Lack of Education As Deadly As Smoking, Study Finds

Data from over one million people born over 20 years finds clear link between education and lifespan.

A strong link has been found between education and mortality.

Data gathered from 1986 to 2006 on more than one million people estimated the number of mortalities that were linked to low levels of education.

The research suggests that higher level of education can potentially save lives over time.

To understand how, researchers studied people born in 1925, 1935, and 1945.

They found a strong link between poor education and causes of death such as cancer and cardiovascular disease.

The survival rate was much higher for well-educated people as they were more likely to find ways to prevent and treat diseases.

Higher education is also a strong predictor of living longer and being healthier because of factors including higher income, improved social and psychological well-being and social status.


Dr Virginia Chang, associate professor of population health at NYU School of Medicine, said:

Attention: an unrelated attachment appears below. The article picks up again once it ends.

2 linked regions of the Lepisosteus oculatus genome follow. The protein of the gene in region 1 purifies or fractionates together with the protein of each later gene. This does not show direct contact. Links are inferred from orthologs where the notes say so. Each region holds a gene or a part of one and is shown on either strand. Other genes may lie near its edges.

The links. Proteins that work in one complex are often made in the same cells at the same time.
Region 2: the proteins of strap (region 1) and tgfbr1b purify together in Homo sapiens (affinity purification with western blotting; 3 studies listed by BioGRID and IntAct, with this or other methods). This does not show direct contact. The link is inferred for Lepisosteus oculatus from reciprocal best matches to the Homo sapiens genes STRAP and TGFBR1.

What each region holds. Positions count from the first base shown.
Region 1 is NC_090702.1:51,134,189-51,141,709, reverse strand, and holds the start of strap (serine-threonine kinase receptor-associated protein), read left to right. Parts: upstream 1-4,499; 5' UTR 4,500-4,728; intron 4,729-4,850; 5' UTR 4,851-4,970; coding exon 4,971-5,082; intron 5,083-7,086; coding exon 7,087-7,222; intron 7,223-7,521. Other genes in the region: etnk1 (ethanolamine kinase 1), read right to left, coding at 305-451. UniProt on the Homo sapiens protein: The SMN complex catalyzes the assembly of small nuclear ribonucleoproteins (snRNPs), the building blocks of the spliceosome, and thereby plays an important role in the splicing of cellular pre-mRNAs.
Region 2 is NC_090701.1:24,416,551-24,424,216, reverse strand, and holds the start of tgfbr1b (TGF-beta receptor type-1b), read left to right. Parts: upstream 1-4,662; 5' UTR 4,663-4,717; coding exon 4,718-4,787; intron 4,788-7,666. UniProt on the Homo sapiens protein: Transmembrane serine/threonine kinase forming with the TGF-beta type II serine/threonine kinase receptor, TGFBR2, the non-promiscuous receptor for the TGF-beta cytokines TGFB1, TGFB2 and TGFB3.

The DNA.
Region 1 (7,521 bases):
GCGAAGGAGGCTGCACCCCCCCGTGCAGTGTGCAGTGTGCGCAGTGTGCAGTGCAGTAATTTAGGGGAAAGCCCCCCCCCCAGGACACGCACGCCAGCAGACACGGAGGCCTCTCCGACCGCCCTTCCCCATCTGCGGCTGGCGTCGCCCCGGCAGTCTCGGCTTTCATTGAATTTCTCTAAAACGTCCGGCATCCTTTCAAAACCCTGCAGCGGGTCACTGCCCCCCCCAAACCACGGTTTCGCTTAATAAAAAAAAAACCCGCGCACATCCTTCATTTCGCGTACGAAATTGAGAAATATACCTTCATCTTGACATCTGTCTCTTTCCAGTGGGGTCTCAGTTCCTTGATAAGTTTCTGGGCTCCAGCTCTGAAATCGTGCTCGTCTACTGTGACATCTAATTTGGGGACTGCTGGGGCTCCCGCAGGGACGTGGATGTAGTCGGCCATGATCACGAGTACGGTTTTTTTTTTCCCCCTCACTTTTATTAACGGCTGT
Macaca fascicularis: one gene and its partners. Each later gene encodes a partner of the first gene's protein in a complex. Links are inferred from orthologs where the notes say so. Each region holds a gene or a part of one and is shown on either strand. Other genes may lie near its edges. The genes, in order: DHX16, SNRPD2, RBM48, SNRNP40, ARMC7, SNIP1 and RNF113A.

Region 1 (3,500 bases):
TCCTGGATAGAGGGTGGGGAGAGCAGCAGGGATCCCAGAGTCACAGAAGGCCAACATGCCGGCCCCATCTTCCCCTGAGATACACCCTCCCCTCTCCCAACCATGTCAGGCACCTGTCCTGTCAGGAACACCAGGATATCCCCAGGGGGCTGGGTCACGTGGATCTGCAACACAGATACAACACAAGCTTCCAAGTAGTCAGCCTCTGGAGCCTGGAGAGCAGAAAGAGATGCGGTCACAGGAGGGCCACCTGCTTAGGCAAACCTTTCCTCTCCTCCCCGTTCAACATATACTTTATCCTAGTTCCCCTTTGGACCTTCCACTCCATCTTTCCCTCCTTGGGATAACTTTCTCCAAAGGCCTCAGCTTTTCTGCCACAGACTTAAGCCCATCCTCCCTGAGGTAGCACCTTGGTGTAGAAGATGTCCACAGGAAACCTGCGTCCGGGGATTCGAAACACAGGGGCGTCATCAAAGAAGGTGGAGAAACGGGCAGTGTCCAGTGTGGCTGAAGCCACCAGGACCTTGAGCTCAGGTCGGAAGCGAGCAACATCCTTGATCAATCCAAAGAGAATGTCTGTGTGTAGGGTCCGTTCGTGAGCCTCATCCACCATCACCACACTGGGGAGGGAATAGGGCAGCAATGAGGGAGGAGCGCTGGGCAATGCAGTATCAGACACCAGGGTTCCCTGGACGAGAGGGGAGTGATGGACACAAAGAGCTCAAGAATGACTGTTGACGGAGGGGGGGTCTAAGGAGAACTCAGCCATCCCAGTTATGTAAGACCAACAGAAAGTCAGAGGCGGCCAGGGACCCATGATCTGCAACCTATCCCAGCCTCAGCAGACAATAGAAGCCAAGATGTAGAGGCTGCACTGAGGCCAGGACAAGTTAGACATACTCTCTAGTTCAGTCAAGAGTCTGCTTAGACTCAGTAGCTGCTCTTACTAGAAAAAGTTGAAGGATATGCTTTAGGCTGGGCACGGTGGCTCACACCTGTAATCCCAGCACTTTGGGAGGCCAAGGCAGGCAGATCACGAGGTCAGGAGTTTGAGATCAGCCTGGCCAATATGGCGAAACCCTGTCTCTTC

“In public health policy, we often focus on changing health behaviors such as diet, smoking, and drinking.

Education — which is a more fundamental, upstream driver of health behaviors and disparities — should also be a key element of U.S. health policy.”

The research suggests that 145,243 deaths in the US could be saved if adults without a high school degree went on to complete that level of education.

And 110,068 deaths could be saved in the US if adults with some college education completed their bachelor’s degree.

Dr Patrick Krueger the first author of this study said:

“Our results suggest that policies and interventions that improve educational attainment could substantially improve survival in the U.S. population, especially given widening educational disparities.

Unless these trends change, the mortality attributable to low education will continue to increase in the future.”

The findings are published in the journal PLOS ONE (Krueger et al., 2015).

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